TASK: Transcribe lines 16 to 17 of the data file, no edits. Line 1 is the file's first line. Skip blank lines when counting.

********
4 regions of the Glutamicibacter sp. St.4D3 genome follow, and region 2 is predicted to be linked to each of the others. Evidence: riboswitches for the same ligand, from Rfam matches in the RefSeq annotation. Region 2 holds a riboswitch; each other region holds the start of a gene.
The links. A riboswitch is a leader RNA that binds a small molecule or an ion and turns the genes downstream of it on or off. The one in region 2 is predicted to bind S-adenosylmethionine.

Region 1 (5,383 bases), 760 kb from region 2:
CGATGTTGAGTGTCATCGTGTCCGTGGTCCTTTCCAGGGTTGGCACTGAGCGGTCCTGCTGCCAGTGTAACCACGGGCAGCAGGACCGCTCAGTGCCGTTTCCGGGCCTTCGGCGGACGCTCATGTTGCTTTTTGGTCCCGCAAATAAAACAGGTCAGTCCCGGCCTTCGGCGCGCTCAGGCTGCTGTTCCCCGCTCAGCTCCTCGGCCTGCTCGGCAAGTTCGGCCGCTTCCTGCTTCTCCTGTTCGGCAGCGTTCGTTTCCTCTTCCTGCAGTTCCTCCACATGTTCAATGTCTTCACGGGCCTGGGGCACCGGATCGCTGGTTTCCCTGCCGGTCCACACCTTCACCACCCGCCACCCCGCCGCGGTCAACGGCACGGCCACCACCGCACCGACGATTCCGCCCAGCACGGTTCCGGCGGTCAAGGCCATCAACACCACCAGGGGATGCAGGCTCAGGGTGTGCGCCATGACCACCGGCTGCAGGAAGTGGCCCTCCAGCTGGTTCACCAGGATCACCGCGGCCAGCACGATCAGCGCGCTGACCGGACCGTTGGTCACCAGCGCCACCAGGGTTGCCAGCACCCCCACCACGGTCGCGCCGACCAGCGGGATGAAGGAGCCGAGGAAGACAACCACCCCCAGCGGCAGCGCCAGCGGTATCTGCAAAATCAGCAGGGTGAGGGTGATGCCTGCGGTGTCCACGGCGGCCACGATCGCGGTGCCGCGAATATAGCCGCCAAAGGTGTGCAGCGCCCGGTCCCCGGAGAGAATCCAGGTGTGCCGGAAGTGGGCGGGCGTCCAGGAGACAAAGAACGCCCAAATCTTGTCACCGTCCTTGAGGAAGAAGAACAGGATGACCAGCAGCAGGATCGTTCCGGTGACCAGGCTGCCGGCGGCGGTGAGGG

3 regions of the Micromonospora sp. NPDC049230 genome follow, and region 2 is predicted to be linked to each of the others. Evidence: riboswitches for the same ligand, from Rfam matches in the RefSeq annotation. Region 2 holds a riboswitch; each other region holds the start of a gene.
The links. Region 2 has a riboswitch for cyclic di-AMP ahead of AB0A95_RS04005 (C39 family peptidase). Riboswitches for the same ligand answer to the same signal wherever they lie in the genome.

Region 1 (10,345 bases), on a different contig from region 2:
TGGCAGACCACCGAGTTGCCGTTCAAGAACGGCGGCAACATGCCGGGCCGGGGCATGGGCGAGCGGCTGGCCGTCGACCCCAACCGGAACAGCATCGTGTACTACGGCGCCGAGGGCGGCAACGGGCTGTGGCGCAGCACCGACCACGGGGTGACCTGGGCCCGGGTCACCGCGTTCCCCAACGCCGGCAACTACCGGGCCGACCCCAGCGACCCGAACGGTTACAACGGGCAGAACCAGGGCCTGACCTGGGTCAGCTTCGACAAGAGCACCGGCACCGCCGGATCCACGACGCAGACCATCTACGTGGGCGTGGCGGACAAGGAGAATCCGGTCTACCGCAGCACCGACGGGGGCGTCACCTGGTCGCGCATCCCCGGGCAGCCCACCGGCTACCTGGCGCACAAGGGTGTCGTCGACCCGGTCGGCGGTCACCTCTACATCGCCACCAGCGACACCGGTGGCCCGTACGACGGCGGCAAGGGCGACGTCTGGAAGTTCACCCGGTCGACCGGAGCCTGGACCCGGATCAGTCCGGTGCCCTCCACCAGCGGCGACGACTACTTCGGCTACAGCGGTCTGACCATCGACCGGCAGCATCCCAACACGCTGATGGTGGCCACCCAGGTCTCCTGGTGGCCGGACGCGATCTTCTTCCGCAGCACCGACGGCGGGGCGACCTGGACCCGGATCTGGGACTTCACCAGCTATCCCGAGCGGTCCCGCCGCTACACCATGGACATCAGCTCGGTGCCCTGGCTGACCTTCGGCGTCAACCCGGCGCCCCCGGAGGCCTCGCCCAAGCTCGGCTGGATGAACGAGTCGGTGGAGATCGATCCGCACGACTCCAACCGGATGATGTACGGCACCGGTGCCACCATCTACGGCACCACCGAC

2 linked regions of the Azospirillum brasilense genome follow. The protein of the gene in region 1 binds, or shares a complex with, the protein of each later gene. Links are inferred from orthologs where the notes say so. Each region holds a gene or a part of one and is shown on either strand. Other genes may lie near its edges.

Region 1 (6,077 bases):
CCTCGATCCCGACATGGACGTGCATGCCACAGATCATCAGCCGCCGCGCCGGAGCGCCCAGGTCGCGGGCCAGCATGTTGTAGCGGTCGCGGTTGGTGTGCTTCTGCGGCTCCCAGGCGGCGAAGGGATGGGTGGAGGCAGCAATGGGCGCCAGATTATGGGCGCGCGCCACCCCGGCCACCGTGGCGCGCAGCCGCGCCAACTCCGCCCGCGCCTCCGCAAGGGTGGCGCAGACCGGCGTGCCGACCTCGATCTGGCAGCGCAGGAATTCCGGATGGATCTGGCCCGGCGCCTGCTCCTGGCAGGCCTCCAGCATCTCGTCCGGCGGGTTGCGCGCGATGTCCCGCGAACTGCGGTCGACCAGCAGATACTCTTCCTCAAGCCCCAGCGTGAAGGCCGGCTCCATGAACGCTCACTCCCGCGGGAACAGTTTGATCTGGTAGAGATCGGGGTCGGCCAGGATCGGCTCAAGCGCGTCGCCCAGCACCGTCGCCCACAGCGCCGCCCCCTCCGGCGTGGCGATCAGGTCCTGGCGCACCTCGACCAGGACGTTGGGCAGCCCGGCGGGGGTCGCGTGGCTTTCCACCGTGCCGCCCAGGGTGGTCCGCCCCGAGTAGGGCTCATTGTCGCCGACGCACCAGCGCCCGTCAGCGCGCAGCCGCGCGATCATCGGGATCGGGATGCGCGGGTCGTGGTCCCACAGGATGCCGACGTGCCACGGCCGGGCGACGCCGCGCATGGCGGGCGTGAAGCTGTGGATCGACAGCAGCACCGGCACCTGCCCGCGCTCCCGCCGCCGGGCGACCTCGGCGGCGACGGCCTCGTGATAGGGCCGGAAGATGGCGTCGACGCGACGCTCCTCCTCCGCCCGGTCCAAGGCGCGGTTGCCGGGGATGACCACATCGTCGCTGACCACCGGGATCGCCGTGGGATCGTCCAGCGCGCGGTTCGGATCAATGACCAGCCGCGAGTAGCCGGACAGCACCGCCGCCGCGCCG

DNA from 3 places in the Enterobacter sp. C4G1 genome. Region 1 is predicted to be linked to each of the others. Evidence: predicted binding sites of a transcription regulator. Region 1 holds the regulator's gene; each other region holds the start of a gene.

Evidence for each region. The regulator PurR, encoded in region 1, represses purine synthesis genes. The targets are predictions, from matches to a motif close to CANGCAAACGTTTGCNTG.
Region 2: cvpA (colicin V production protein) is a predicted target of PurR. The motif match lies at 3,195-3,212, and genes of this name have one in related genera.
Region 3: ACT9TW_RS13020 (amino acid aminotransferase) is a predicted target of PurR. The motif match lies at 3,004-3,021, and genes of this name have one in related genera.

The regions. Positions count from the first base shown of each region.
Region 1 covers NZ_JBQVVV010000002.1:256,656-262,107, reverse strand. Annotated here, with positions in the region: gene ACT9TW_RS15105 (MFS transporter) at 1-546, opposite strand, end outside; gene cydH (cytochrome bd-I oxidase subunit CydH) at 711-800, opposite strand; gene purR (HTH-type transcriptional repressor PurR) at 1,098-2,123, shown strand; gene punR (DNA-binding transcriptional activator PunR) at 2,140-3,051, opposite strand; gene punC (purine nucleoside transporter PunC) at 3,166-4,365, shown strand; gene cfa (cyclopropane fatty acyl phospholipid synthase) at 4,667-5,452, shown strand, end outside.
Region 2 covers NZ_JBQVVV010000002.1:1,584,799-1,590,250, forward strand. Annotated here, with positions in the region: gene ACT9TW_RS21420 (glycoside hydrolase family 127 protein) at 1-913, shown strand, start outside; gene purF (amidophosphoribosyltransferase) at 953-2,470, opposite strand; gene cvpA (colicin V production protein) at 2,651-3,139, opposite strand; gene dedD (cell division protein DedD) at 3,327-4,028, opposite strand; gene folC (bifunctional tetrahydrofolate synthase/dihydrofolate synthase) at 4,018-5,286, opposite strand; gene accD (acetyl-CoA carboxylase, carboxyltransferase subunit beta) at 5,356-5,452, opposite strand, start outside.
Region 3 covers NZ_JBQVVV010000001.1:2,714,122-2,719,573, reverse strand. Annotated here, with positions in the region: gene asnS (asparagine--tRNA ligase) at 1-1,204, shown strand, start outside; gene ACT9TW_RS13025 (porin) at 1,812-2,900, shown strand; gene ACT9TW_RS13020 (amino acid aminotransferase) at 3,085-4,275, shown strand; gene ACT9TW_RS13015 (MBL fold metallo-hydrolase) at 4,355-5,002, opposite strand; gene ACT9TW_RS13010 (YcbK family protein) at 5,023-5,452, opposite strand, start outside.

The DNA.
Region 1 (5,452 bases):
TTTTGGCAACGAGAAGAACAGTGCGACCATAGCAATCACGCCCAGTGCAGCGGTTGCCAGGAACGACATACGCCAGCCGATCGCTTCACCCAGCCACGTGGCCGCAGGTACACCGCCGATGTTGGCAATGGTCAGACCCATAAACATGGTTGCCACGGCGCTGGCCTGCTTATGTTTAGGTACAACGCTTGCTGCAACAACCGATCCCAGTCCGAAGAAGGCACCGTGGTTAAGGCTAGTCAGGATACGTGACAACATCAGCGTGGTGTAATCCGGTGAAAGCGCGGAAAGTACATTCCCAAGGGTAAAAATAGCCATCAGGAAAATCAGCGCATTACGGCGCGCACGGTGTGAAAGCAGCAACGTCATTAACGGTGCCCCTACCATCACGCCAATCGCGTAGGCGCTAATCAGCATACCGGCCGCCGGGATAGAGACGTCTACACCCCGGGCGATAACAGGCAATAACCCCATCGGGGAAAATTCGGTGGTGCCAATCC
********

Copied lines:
The regions. Positions count from the first base shown of each region.
Region 1 covers NZ_JBQVVV010000002.1:256,656-262,107, reverse strand. Annotated here, with positions in the region: gene ACT9TW_RS15105 (MFS transporter) at 1-546, opposite strand, end outside; gene cydH (cytochrome bd-I oxidase subunit CydH) at 711-800, opposite strand; gene purR (HTH-type transcriptional repressor PurR) at 1,098-2,123, shown strand; gene punR (DNA-binding transcriptional activator PunR) at 2,140-3,051, opposite strand; gene punC (purine nucleoside transporter PunC) at 3,166-4,365, shown strand; gene cfa (cyclopropane fatty acyl phospholipid synthase) at 4,667-5,452, shown strand, end outside.